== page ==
The hallmark lesion of this disease is idiopathic retinal telangiectasia which shows up as ‘light bulb appearance’ on fluorescein angiography [Fig. 2]. Other features of this disease include irregular retinal vessel dilatations, retinal vessel tortuosity, areas of capillary non-perfusion, intra- and/or subretinal exudation and retinal detachment [Fig. 3]. Macular exudation may be caused by macular telangiectasia [Fig. 4], peripheral retinal telangiectasia [Figs. [Figs.55 and and6]6] or both [Figs. [Figs.77 and and8]8] elucidates histopathological study of such an eye revealing intraretinal telangiectasia. Coats' disease must be differentiated from several other clinical entities which simulate its fundus picture, especially in children such as retinoblastoma, toxocariasis, persistent fetal vasculature syndrome, retinitis pigmentosa with Coats-like reaction and diseases with vascular changes at the vitreoretinal interface (retinopathy of prematurity, familial exudative vitreoretinopathy, incontinentia pigmenti).

Figure 2
Fluorescein angiogram reveals several areas of hyperfluorescence from leaking retinal telangiectasia, giving a typical ‘light bulb’ appearance
Figure 3
Fundus photograph revealing a bullous, total retinal detachment. Noteworthy retinal features are retinal vessel tortuosity, irregular vessel caliber, aneurismal dilatations and subretinal exudation
Figure 4
Color fundus photograph revealing macular details—several macular telangiectasia, submacular fluid and exudates are also noted
Figure 5
Color fundus montage reveals a cluster of retinal telan giectasia in the temporal periphery. A row of retinal exudates in the mid-periphery and dense macular exudation are also made out
Figure 6
A montage image of fluorescein angiogram of the same eye as in Figure 4. Leaking retinal telangiectasia are highlighted and an adjacent area of capillary non-perfusion is made out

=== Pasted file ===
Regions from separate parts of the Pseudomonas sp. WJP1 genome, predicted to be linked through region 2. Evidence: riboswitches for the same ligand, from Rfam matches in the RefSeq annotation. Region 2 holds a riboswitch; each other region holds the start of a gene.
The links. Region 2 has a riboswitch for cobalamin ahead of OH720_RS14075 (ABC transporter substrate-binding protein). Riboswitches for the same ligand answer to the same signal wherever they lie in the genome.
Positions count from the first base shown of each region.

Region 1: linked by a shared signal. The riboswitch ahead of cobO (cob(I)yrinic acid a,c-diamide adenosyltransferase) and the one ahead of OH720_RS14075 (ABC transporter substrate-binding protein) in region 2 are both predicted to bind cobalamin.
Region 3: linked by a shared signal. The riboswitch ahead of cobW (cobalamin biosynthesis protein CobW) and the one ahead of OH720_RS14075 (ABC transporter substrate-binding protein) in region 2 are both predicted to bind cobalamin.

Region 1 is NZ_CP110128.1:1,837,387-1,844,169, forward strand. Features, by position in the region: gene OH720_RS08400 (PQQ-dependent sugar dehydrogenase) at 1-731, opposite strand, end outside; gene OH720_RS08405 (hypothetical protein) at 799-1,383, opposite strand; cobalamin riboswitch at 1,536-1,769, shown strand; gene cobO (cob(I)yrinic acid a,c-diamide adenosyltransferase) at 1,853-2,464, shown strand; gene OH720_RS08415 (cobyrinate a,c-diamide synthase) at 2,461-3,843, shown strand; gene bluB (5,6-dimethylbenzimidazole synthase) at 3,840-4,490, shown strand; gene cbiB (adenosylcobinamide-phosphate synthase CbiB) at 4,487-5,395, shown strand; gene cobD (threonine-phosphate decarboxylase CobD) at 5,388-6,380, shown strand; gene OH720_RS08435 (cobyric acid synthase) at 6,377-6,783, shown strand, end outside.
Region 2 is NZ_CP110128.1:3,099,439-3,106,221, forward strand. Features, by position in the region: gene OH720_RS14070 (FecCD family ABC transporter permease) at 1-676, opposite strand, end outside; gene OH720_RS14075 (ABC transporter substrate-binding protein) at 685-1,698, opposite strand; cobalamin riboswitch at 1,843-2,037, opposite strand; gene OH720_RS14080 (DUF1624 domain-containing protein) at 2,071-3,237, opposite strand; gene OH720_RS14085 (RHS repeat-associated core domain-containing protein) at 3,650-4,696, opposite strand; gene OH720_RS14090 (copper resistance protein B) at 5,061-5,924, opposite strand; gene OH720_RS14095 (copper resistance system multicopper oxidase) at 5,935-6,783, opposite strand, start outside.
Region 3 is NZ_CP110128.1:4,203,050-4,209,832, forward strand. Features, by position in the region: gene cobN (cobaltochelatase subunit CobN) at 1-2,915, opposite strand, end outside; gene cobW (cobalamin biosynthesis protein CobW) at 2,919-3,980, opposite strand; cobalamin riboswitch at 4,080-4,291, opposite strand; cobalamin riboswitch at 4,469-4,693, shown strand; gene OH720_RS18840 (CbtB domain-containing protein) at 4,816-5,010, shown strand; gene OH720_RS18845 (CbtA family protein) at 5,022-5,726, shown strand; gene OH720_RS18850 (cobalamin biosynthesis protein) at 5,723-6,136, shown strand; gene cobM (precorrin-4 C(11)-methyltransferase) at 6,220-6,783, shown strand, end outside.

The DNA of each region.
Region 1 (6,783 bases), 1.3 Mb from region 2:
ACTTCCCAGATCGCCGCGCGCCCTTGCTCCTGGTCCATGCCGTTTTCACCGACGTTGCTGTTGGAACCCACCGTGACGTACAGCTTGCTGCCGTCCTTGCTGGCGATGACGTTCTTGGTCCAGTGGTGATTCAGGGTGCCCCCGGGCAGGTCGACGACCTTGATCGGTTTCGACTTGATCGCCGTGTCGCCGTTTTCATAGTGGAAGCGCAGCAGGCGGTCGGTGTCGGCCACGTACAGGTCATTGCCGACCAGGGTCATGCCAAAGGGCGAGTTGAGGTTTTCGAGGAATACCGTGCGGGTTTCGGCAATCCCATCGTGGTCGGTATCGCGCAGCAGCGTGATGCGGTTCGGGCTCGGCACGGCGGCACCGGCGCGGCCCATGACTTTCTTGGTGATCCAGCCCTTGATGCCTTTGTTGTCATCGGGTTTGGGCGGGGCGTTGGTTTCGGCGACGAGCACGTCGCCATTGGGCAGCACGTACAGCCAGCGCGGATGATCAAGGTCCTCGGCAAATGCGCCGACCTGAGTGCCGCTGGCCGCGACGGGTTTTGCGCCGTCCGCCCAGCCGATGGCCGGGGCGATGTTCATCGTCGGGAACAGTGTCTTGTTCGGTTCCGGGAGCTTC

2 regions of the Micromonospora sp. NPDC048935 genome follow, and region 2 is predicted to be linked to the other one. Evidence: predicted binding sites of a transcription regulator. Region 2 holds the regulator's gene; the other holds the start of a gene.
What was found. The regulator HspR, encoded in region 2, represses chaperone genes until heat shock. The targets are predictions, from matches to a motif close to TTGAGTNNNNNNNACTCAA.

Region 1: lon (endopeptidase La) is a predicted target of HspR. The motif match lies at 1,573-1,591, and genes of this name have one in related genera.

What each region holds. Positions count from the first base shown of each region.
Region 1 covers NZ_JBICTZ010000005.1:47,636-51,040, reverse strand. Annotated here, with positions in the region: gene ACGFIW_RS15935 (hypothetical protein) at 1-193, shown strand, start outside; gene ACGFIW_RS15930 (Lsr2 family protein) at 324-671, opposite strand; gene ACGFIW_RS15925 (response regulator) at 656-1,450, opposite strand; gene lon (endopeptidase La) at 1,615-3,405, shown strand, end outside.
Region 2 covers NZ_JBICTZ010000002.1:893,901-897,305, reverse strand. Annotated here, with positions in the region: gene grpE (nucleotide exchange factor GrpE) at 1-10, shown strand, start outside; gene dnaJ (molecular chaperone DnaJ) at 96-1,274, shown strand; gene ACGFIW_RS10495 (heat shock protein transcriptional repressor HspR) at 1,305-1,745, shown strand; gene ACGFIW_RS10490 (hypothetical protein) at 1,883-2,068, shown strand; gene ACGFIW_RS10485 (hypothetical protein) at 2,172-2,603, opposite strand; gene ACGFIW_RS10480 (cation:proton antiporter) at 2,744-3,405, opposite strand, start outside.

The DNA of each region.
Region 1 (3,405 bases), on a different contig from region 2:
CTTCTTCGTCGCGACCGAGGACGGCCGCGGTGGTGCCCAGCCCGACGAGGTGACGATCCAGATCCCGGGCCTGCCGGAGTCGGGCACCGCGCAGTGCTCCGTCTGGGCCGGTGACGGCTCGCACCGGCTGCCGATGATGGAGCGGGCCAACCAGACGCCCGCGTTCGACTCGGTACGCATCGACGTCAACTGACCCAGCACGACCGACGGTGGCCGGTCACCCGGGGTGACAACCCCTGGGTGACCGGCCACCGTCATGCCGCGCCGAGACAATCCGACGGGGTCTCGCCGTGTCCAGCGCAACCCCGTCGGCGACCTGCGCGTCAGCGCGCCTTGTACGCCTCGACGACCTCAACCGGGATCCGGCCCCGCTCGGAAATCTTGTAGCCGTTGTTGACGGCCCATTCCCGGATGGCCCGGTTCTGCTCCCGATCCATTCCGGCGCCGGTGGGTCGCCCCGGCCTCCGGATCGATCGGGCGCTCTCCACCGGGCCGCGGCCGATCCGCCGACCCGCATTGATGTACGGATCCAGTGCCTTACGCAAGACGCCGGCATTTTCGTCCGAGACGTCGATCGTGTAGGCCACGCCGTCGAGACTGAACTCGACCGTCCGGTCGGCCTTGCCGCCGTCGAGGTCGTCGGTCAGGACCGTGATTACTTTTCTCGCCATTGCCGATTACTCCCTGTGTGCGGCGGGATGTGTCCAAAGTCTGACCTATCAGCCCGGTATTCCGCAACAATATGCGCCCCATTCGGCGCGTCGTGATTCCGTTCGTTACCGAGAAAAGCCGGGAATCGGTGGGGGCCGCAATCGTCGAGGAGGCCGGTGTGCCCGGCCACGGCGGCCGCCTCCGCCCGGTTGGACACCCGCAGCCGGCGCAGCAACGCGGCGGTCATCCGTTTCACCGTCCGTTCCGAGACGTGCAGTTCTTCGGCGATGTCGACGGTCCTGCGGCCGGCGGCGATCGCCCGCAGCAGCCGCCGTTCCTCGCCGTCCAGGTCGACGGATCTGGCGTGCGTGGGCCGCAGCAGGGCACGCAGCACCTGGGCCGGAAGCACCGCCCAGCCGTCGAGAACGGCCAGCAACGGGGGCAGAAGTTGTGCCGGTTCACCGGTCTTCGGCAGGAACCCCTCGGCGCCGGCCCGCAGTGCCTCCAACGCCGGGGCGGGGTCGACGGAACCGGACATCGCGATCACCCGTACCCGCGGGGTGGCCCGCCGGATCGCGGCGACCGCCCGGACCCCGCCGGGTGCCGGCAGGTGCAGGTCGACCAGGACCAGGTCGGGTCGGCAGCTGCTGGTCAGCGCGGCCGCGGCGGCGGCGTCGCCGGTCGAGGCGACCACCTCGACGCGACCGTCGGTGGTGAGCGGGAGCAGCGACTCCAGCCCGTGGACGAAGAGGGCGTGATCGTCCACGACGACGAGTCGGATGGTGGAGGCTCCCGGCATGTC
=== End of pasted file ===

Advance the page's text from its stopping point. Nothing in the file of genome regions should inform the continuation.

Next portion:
Figure 7
Color fundus montage reveals the presence of both peripheral and macular retinal telangiectasia. Exudative retinal detachment and dense macular exudation are noteworthy features
Figure 8
Photomicrograph showing retinal telangiectatic vessels (arrow) (H and E stain, ×100)

In order to unravel possible differences in the disease manifestation as seen in this part of the world to that reported in the predominantly Western literature available, we compared our findings with several other studies, particularly the one by Shields et al.[7] Anterior segment abnormalities in Coats' disease have been infrequently reported. The incidence of cataract and rubeosis iridis was 8% each in the studies by Shields et al.,[7] as compared to 5.5% each in our study. Amongst posterior segment findings, a larger percentage of eyes in our study had more than one-quadrant exudation (91.6% versus 73%) or even four-quadrant exudation (67.2% versus 55%) at presentation. However, exudative retinal detachment (50% versus 80%) and retinal macrocysts (4% versus 11%) were seen much less often. We found a bimodal pattern of onset, 31 patients (11%) being more than 35 years of age at presentation with mean age being 46.72 years (range 35 to 80 years). Male predominance (74.19%) and bilaterality of disease (6.46%) were less marked than the overall group. The adult-onset disease is more localized, slowly progressive and amenable to treatment with a greatly reduced incidence of neovascular complications.[23,24] Nucci et al. have reported anatomical benefits from treatment with a yellow-dye laser.[25] We have not seen any patient with a positive family history for Coats' disease.

Of the 15 eyes of preschool children (<four years) in our study, nine eyes had retinal detachment, while seven eyes had exudation >three quadrants. Stage 3A1 or greater in younger children usually has a poor prognosis.[7,13]

Twenty-one eyes with advanced Coats' disease were managed with external subretinal fluid drainage and cryo therapy. Retinal reattachment was achieved in 57% eyes while anatomical stabilization was achieved in 85.7% eyes (mean follow-up: 15 months).

We compared the causes of poor visual outcome in the treated eyes with those reported by Shields et al.[13] and found that subfoveal fluid (21.8% versus 47%), subfoveal fibrosis (26.4% versus 29%) and foveal exudation (16.95 versus 11%) were the three commonest causes in both the studies, albeit with some variations. The incidence of epiretinal membrane (4.4% versus 2.5%) and macular edema (11% versus 7.5%) was comparatively higher in our study. In the final outcomes, anatomical stabilization achieved was comparable (74% versus 76%) while 40% patients in the present study as compared to the 20% reported in the quoted study had a final visual acuity of more than 20/200. Seventeen (5.3%) eyes were eventually enucleated in this series, whereas 20 (16%) eyes had to be removed in the quoted study.